Geographic knowledge and methods are essential in interpreting the stressors on endangered species and in designing strategies for restoration of the endangered populations. The individual endangered species have particular geographies that in turn are responses to the geographies of natural and societal limitations. Human demands on land and water for economic development determine which habitats will be affected most through habitat change. Geographical analysis of these connections depends on regional approaches, definition of flows (for example, of water, species, or nutrients), and the explanation of spatial arrangements (patterns, arrangements, or networks).
Two examples illustrate the geographic aspects of river restoration
for wildlife: the Colorado River in Grand Canyon and the Everglades of
South Florida. Glen Canyon Dam, completed in 1963, has altered and
controlled the flow of the Colorado River through Grand Canyon. The
dam impounds sediment that previously sluiced through the canyon and replenished
beaches after erosion losses. Dam operations suppressed flood peaks,
resulted in lowered water temperatures, and introduced artificial rhythms
in daily, monthly, and annual flow fluctuations. Native fishes such
as the hump-back chub, razorback sucker, and the Colorado pikeminnow evolved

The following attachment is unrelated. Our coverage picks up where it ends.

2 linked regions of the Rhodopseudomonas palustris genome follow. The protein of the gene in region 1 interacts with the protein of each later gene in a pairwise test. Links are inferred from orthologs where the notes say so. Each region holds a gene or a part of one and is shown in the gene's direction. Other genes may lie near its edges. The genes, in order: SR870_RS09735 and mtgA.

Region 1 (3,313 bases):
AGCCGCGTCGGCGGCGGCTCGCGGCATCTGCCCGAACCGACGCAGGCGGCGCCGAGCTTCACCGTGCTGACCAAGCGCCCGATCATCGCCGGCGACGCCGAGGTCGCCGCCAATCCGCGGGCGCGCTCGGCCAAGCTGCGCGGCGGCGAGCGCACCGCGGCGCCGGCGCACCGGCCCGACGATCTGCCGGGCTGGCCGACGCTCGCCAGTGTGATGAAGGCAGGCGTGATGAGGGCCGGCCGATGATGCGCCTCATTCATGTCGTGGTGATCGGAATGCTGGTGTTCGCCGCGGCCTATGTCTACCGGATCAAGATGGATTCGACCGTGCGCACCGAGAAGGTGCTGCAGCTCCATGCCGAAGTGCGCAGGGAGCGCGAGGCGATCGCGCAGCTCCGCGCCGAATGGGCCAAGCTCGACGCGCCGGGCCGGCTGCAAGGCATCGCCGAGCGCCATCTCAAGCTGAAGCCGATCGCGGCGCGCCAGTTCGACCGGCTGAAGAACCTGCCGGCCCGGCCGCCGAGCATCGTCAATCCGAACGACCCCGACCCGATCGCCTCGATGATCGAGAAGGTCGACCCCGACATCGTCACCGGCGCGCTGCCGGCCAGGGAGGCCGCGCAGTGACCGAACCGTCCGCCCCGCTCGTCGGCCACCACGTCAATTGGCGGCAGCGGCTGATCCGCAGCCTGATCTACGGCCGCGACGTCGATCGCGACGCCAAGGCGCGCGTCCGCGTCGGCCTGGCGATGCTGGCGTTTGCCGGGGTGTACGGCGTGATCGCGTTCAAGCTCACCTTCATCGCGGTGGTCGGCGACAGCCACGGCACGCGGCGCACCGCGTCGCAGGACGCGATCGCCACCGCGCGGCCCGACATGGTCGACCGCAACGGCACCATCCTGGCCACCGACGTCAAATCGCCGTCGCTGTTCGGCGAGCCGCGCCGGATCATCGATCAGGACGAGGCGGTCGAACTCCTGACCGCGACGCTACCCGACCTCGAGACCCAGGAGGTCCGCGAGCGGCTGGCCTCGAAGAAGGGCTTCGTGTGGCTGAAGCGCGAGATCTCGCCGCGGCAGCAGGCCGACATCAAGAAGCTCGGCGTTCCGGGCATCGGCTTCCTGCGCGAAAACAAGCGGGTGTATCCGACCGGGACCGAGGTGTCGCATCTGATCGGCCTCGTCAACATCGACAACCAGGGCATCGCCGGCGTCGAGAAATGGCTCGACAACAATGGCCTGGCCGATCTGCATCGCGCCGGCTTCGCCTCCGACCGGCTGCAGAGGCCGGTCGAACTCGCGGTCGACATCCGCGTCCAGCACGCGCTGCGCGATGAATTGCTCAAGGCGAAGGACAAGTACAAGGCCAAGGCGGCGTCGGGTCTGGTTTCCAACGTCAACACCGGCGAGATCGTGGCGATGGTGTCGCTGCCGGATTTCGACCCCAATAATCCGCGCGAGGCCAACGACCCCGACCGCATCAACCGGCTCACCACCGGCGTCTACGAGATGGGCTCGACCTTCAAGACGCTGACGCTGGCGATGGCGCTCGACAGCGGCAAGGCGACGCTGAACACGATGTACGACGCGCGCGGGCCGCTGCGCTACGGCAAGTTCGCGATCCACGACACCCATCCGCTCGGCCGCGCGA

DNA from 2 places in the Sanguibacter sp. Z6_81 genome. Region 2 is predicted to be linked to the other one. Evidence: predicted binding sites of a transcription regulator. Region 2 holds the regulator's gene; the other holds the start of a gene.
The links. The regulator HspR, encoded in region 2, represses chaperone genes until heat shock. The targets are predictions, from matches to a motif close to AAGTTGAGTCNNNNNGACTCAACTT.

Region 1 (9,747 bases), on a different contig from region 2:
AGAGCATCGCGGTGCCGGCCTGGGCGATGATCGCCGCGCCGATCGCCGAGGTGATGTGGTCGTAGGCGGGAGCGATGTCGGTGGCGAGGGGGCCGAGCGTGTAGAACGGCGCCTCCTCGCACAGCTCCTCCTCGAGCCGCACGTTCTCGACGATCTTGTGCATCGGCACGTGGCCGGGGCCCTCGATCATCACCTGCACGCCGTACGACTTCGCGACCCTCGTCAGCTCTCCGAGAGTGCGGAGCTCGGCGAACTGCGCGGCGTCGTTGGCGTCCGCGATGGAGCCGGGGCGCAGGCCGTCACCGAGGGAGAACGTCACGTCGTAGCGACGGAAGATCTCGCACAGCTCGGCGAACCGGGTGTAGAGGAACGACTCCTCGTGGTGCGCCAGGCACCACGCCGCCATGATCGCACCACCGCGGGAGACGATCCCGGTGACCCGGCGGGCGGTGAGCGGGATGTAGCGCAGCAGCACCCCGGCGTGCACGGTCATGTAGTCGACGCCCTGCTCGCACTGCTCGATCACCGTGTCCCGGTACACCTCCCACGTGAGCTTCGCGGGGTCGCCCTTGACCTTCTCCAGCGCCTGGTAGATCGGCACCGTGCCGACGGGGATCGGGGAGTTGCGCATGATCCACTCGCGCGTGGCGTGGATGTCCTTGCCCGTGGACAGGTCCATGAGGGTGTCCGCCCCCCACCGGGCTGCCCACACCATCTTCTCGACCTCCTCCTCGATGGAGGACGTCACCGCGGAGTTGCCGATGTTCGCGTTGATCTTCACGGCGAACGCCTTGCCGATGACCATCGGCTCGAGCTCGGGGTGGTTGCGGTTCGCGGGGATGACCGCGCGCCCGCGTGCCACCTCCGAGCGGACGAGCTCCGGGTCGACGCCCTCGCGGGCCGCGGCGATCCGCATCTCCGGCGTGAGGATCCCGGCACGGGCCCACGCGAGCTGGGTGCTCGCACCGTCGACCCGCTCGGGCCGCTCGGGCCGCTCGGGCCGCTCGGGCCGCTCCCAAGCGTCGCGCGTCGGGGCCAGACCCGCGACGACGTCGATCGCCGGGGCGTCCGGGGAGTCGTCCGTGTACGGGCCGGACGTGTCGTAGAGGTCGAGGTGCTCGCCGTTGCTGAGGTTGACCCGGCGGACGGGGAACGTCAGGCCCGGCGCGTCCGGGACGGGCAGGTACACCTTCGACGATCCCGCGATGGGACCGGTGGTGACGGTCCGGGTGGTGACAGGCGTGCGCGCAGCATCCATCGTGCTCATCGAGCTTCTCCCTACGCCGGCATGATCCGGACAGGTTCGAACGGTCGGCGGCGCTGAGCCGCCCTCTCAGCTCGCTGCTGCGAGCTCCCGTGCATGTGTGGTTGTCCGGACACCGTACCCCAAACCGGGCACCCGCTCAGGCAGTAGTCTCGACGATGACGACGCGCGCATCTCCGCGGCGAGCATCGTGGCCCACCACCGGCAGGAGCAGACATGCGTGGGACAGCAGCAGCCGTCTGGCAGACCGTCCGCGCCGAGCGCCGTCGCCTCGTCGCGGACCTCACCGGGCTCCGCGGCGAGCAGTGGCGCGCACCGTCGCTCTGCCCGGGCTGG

in tune with warm, sediment-rich waters and large annual floods.
Accurate mapping of aquatic habitats and spatial analysis of sediment flows
are key geographic components of restoration efforts by the operators of
the dam, the U.S.Bureau of Reclamation. For more on the Colorado
River, Glen Canyon Dam, and the Grand Canyon, visit http://www.gcmrc.gov/
and link several sources.
A second example of river restoration for wildlife is the Everglades of south Florida where hundreds of relatively small water control structures have dramatically altered the flow and distribution of water. The "river" is a flow zone about 100 km wide but only about a meter deep during periods of high flow, but the hydrologic issues are the same as with rivers elsewhere: reduced flow volumes along with changes in flow timing and variability. These alterations have led to reduced populations of several species, including the Cape Sable sea-side sparrow and the Florida panther.The world's most ambitious restoration project envisions an investment of more than $15 B over a 40-year period to restore more natural conditions to the Everglades. This restoration is founded on the concept of "getting the water right" in restoring the timing, quantity, and most importantly the geographic distribution of water. The regionalization of flows places spatial analysis at center stage in a landscape where local relief is measured in centimeters, and where engineering works exert overall control. From the standpoint of the endangered species, the over-riding issue is geographic space and its management through controlled flows of water. Visit http://sofia.usgs.gov/ for information about the Everglades and their restoration.
In summary, geographers and geographic information scientists have critical roles in critical issues related to rivers, restoration, and endangered species. Public debates about endangered species are in fact debates about geographic space that may have value as habitat or as the bases of land uses that contribute to economic well-being. The exacting description of those spaces, and extensive analyses of their operations through environmental and engineered processes are unique, significant geographic contributions to an improved relationship between nature and society.